“Wake up!” he demanded.

“What is it?” he replied, still half asleep. 

“We have to escape, no matter what it takes,” he stated.

“Well what is the plan then?” Menachem replied, slightly more interested.

He explained every step of the way of the plan to freedom, which he devised the other day, while sharpening a stone on the floor; controlled by the fruits of labour freedom would provide, making sure he didn’t miss any detail. 

They spent the next several days examining guard routines and peering through the windows of the soldiers cabins and tents for any hints on how to escape. Time was running short, as their march destination was closer each day, creating a stone cold expression on most of the prisoners’ faces. The mood of those around them typing like an iceberg in the Arctic ocean, and yet, there was Arych and Menachem, warmth flowing in their bodies at the idea of swimming away from the grasp of the Nazis. 

When the sun fell under the horizon, darkness filled the sky; signifying the arrival of the glistening full moon. Arych and Menachem went through the last pieces of the puzzle and waited until the usual patrol, waiting for the yells of dismay of those who crossed the soldiers’ path to die down, silencing the camp once more. As more people fell into sleep, they made their move.

They shuffled through the darkness of the camp, avoiding direct sources of light, so they wouldn’t be detected. They leapt behind one of the soldiers tents, smelling the essence of roasted meats and herbs while outside people were dying of starvation just because religion. Out of nowhere, they saw a pair of soldiers chatting away walking in the direction of their hiding place, before they could spot them, they moved away out of sight of their foes. However, the damage was done, due to the disturbance of the quiet surrounding them, the soldiers raised their firearms, careless on when to fire. 

They ducked out of sight before the patrol saw them, terrified on the turn of events.

“We never saw them patrol!” hissed Menachem, careful not to be heard. “Why did they have to add to security the day we were going to escape?” he hastily added. 

“My guess is as good as yours, however, we must not get distracted!” demanded Arych.

They resumed creeping in the blackness of their surroundings until at last, they reached the laundry tent. 

After checking the perimeter of the compartment, seeking to reveal any unwanted entities before it was too late, they entered the tent. The acrid stench of the dirty uniforms marched up their nostrils, invading their senses and making them dizzy. They rushed to the nearest trolley of uniforms and rummaged through them, looking for their sizes. At last, both of them found the ideal outfit and stripped of their clothes, and started to pull on the wet, muddy, appaling uniforms, when out of nowhere, a soldier entered the tent. 

The man pulled out his knife, the sharp edge gleaming in the reflection of the moonlight, he charged at them as if he was a cheetah spotting its prey. At the same time the man shouted in German, “Pigs escaped!” raising the alarm for the rest of the camp. This was the end Arych thought, It is a matter of minutes before guards with guns arrive. The plan has failed.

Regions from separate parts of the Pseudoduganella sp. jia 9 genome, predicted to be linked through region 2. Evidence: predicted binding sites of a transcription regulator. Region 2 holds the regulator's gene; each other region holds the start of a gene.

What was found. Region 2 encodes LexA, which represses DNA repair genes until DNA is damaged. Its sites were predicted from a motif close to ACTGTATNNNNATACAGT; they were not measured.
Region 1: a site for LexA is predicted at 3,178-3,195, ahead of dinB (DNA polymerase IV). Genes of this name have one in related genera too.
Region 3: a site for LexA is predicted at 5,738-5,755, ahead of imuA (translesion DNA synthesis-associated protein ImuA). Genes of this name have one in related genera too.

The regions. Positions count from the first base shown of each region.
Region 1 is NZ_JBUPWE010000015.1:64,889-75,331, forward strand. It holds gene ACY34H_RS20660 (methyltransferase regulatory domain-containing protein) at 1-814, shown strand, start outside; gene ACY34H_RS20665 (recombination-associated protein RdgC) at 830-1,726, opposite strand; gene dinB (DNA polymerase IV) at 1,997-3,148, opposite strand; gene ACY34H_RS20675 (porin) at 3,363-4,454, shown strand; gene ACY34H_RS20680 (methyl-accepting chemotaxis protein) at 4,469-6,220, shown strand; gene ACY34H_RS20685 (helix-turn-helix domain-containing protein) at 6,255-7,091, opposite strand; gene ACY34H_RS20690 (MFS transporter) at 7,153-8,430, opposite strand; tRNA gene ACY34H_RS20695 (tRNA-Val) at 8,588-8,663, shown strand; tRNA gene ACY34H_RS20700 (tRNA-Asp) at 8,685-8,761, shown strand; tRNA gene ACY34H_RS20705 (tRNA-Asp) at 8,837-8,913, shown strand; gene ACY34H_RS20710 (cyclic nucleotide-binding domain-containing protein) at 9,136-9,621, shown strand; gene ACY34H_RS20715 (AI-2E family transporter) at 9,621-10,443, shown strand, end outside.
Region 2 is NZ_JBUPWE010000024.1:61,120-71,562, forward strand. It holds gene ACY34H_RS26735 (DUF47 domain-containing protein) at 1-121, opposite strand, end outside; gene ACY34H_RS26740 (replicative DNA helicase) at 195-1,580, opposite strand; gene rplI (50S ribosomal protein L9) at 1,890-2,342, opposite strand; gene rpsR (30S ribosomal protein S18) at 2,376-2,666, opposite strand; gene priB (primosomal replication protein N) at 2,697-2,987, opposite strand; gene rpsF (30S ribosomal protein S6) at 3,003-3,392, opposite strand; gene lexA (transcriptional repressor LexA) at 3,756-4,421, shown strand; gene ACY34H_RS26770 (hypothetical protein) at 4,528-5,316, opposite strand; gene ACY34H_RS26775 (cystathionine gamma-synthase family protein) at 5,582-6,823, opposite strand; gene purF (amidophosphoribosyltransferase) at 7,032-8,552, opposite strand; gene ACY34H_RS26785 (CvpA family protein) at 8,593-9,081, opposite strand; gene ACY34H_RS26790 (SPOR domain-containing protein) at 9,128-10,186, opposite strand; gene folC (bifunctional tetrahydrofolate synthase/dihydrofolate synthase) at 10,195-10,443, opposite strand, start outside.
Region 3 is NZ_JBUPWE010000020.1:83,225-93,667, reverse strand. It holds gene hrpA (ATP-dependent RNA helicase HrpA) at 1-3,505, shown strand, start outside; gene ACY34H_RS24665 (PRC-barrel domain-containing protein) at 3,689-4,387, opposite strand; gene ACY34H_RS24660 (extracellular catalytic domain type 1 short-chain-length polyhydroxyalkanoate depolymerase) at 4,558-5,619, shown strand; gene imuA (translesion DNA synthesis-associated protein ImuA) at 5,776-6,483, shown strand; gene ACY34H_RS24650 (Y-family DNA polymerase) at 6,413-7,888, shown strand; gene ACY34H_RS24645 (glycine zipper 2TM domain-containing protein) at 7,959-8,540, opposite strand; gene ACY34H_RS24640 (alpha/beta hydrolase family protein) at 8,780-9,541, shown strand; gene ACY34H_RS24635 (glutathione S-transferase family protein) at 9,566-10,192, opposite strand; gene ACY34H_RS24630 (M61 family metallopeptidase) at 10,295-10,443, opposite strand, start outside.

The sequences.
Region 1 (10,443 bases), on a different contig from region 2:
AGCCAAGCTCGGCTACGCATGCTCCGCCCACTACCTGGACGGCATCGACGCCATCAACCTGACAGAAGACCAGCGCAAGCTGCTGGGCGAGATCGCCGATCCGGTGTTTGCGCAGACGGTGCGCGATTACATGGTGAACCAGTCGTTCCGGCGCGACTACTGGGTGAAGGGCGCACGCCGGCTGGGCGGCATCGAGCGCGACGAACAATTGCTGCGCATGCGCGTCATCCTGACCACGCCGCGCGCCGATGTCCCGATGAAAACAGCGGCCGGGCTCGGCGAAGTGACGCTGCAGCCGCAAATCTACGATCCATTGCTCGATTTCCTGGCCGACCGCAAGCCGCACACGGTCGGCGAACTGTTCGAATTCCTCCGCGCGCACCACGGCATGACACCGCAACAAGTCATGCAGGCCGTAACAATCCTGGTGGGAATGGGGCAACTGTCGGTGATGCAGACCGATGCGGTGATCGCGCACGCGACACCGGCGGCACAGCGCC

Menachem acted first though, he threw a pile of the rotten robes at the man and they ran for it. They soon reached a side of the tent, Arych grabbed a rock from his pocket, which he sharpened what seemed long ago. He scratched and sawed through the thick fabric; the shouts were getting louder, intensifying each second, the guard were almost there, Menachem was whispering rapidly to him, the weight of the pressure nearly dropping him to the ground, until at last, the fiber ripped open welcoming the fresh night air with open arms. The breeze brushed his skin like a feather, as soft as silk. They ran as fast an eagle swooping on its prey from the tent, their legs carrying them as quick as they possibly could, nevertheless, it was not enough.

A blast sounded away near them,  the bullet turning and twisting rapidly in the air, keen to meet and introduce itself to the target; before Arych knew what was happening, it reached its destination.

It was as if all the muscles in his body were torn apart by a coalition of hungry lions, savouring the taste of his blood. It was as if he touched an electricity source, which shocked his brain and broke it apart to its last electrons. It was as if an angry gardener, annoyed with his job, rammed his shovel into Arych’s side, digging into his flesh and throwing it away like a dog searching for its favorite toy. 

Arych clutched his side and kept going, wanting the medicine of freedom. The angry shouts of the guards echoing in the night. On they went, looking behind to see them furthering the distance between them and the soldiers. Luckily, the shadows of the night and the luck was on their side. After what seemed like hours, the guards retreated, careless of the lives of their prisoners. Arych and Menachem his in an abandoned shack in the woods, listening for the sounds of their surroundings, petrified of hoots from the night owls. The soldiers retreated back to the camp, careful not lose any others. As the sun came up, the smile on Arych’s face widened as his features softened.

“We did it!” he whispered, tears streaming down his cheeks.